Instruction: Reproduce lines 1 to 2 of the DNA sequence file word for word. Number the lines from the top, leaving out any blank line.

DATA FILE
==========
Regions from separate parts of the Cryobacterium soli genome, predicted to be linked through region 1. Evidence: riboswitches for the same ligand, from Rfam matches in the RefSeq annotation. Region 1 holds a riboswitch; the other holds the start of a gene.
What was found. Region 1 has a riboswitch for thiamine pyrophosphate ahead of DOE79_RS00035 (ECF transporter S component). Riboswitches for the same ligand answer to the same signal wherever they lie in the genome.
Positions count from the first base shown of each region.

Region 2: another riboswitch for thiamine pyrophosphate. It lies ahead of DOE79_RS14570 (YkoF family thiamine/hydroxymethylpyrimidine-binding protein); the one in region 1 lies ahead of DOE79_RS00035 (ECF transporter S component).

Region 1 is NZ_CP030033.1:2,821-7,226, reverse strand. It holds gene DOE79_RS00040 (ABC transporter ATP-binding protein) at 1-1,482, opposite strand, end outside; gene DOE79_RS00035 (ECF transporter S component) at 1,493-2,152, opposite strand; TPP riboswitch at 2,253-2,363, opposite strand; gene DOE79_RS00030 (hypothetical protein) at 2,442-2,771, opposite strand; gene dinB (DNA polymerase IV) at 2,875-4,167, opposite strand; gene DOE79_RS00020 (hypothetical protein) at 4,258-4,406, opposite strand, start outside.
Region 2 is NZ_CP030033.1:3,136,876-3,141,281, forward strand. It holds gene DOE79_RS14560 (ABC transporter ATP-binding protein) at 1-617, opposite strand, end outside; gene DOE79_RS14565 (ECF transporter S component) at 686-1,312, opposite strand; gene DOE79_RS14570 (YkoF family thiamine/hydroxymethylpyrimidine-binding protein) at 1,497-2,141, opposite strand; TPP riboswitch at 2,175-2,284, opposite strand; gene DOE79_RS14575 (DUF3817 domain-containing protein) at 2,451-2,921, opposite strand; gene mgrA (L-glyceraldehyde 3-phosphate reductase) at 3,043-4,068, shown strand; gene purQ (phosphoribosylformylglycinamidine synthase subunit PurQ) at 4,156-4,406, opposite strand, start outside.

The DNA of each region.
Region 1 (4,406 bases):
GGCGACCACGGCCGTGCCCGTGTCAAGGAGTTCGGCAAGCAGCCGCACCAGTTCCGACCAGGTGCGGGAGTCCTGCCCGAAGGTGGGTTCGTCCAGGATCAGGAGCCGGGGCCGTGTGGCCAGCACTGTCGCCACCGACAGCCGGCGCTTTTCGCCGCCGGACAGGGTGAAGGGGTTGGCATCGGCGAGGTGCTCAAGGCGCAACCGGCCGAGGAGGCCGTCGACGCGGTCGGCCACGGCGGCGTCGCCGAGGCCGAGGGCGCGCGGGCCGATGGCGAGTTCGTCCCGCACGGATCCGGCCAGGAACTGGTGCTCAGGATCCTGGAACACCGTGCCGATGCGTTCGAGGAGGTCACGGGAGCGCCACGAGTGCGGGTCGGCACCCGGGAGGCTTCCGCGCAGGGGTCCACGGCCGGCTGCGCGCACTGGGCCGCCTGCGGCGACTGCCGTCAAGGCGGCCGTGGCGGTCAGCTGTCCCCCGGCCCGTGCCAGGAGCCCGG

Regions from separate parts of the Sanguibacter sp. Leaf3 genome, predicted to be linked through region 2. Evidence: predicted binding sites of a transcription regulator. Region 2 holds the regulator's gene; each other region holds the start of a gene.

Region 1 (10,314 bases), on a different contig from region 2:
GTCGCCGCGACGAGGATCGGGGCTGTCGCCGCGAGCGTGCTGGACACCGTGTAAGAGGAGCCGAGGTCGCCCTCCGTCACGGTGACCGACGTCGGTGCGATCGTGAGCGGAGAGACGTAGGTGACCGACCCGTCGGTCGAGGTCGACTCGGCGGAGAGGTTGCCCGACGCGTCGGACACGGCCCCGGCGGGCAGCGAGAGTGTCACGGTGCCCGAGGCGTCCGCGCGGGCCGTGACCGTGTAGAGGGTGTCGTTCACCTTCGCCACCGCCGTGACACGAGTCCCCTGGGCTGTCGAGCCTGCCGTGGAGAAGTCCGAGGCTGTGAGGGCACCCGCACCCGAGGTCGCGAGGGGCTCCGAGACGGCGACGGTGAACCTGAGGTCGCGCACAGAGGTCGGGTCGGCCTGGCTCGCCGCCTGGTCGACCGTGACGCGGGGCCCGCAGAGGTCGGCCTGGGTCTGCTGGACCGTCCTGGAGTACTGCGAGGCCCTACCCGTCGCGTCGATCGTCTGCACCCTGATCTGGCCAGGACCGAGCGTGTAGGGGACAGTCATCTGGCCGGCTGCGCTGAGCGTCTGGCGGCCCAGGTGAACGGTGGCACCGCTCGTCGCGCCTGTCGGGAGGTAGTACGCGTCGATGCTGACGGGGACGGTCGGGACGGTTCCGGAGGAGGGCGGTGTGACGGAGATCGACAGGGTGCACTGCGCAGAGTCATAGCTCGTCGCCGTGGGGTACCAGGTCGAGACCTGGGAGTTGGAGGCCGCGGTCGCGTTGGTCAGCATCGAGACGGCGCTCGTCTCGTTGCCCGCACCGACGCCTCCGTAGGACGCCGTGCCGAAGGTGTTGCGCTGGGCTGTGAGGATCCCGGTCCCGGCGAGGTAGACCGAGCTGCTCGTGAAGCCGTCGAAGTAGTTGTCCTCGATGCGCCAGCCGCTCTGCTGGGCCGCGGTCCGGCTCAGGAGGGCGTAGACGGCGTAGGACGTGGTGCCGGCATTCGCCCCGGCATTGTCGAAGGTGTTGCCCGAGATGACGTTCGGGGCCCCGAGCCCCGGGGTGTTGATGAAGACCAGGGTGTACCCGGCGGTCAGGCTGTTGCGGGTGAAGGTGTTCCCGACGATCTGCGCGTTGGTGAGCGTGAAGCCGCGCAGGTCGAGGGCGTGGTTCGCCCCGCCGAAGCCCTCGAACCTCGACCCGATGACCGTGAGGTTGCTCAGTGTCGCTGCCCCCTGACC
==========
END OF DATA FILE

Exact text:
Regions from separate parts of the Cryobacterium soli genome, predicted to be linked through region 1. Evidence: riboswitches for the same ligand, from Rfam matches in the RefSeq annotation. Region 1 holds a riboswitch; the other holds the start of a gene.
What was found. Region 1 has a riboswitch for thiamine pyrophosphate ahead of DOE79_RS00035 (ECF transporter S component). Riboswitches for the same ligand answer to the same signal wherever they lie in the genome.